The Transit App can now collect tracking data from users to help them predict real time arrival information. This is an excellent tool especially in cities where there is no current real time data available. It’s also quite helpful because it can be more accurate than vehicle GPS signals since these signals may only be sent […]
Public Transport Best Practices
Transitland is a cool new project from the open-source map developers and transit experts at Mapzen. It describes itself as: “A community-edited data service aggregating transit networks across metropolitan and rural areas around the world” in other words a one-stop-shop for anyone interested in public transport data. It’s a repository of data feeds from public […]
TriMet, Portland Oregon’s regional public transport operator, developed a mobile phone game to celebrate the opening of the MAX light rail system Orange Line. The game is called Orange Marks the Spot and was a community scavenger hunt that encourages users to explore the areas and businesses along the Orange Line while receiving special deals and […]
UPDATE – October 2016 – Mini Metro is available on smart phones and tablets … Transit Maps Mini Metro game review from Cameron Booth’s indispensable Transit Maps blog. The Dinosaur Polo Club, game developers from New Zealand, have developed the Mini Metro transport game. According to their website, “Mini Metro is a minimalist subway simulation game about designing […]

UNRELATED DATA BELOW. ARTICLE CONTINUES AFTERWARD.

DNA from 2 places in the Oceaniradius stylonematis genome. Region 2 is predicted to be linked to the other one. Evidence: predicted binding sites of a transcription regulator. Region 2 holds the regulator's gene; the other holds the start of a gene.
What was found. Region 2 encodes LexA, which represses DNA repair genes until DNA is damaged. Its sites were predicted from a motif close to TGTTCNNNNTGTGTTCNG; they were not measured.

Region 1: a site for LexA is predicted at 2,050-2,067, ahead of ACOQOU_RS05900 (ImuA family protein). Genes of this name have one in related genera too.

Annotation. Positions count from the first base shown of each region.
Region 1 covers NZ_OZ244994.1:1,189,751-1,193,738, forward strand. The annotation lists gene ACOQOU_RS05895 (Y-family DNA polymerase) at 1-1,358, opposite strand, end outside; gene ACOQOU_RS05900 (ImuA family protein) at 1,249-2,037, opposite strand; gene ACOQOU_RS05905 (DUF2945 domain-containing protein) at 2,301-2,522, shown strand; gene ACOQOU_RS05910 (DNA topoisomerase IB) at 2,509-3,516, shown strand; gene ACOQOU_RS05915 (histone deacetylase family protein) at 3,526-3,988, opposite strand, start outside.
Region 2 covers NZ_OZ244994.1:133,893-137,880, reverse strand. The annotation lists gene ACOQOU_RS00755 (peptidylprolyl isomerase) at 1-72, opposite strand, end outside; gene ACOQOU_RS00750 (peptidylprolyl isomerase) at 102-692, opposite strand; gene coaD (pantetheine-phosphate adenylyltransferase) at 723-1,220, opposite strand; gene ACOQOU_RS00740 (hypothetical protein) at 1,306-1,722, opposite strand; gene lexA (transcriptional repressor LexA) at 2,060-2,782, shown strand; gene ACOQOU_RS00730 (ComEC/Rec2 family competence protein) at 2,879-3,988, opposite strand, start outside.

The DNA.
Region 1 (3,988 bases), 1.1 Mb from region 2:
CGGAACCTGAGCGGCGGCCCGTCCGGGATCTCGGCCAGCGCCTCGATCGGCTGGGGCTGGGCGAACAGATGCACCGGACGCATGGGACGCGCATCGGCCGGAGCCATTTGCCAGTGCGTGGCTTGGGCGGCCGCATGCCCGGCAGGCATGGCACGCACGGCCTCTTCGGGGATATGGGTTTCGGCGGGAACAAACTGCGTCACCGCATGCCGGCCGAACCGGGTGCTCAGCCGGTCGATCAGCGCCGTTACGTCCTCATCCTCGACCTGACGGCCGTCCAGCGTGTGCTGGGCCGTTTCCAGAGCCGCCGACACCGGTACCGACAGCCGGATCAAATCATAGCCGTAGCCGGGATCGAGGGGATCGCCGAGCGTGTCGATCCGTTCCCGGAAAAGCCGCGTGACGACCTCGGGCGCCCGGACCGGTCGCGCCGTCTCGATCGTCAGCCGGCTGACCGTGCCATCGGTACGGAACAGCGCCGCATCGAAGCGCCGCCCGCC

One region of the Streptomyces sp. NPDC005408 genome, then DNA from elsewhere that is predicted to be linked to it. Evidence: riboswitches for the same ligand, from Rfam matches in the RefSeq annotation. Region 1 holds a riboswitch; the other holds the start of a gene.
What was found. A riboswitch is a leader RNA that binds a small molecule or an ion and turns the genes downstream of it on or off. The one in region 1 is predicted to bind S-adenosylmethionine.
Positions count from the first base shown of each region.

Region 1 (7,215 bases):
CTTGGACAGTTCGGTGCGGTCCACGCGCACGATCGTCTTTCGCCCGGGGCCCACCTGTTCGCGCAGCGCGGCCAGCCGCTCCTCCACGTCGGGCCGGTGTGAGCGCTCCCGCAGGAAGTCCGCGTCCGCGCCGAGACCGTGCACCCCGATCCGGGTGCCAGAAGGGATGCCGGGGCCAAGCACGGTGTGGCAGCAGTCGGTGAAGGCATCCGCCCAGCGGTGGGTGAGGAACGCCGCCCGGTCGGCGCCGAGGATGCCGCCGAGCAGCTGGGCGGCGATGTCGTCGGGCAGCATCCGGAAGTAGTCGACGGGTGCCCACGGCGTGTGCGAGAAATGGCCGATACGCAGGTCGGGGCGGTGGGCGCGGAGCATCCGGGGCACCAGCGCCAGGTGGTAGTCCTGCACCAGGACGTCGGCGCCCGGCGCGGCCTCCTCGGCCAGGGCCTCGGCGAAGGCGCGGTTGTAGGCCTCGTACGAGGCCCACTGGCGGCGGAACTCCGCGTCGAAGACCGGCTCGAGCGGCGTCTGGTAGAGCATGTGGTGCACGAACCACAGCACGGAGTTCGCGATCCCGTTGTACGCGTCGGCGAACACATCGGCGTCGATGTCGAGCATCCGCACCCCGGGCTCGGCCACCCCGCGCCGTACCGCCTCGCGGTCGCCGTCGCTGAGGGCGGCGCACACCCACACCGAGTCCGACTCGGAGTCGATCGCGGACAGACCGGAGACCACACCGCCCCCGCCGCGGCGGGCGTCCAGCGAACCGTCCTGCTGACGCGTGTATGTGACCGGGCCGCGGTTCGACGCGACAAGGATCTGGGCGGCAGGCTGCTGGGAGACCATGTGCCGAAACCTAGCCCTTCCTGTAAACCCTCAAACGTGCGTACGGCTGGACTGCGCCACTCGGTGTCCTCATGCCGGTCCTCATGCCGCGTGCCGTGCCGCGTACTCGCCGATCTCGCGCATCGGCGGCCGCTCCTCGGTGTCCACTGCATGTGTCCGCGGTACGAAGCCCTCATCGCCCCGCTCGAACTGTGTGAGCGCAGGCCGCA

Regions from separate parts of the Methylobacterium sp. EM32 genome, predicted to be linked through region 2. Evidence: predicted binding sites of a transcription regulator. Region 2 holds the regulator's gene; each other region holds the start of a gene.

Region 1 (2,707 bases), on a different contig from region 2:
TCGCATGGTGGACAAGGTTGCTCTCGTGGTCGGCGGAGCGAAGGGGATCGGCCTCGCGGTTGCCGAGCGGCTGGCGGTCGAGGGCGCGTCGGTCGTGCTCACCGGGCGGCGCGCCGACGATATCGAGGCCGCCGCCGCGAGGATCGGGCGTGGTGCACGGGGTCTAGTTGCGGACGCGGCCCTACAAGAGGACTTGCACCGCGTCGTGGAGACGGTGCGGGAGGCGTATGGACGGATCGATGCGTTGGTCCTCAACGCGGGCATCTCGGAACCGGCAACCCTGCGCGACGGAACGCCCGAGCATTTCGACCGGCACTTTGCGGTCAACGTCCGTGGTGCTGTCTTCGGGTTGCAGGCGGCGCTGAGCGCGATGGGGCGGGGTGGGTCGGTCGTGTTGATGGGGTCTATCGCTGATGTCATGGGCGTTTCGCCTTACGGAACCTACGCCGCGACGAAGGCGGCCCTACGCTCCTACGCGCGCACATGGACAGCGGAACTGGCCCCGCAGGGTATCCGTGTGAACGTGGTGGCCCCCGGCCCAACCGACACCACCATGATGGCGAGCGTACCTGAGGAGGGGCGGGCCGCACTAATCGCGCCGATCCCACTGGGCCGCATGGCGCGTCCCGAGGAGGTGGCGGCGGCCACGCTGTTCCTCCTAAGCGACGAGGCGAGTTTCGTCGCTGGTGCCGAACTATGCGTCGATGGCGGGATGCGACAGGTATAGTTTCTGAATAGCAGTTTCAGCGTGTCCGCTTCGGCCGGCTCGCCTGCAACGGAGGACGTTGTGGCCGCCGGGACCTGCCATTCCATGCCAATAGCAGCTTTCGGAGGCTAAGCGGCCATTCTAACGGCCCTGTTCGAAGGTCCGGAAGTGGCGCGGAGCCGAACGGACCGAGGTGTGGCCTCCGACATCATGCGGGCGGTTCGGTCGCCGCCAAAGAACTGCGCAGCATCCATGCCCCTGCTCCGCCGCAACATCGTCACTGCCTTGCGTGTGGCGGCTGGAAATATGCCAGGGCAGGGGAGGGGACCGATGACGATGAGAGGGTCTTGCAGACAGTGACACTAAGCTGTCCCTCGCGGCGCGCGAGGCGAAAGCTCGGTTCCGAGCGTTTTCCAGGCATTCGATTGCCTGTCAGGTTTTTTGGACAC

From: “Data Driven Cities“, by Sally Kneeshaw in URBACT News: 22 January 2015: Nesta in the UK, in collaboration with Code for Europe partners, hosts the Civic Exchange network allowing cities to find and share technology in order to deliver better public services. The showcase starts from the fact that cities across Europe share similar problems, […]
The ideas of frequent rider programs for public transport operators is intriguing. Jarrett Walker at humantransit.org has a great article today on the subject. (Jarrett quotes the Atlantic article by Alexis Madrigal about Stanford professor Balaji Prabhakar). Jarrett’s point is that a frequent rider program is probably an overly complicated approach for helping shift demand from […]
Here’s a great example of using YouTube to explain how to make public transport more efficient … and still be entertaining. The video is called: Comments on Woodward Avenue Detroit Light Rail Alternatives. Thanks to Streetsblog for the information.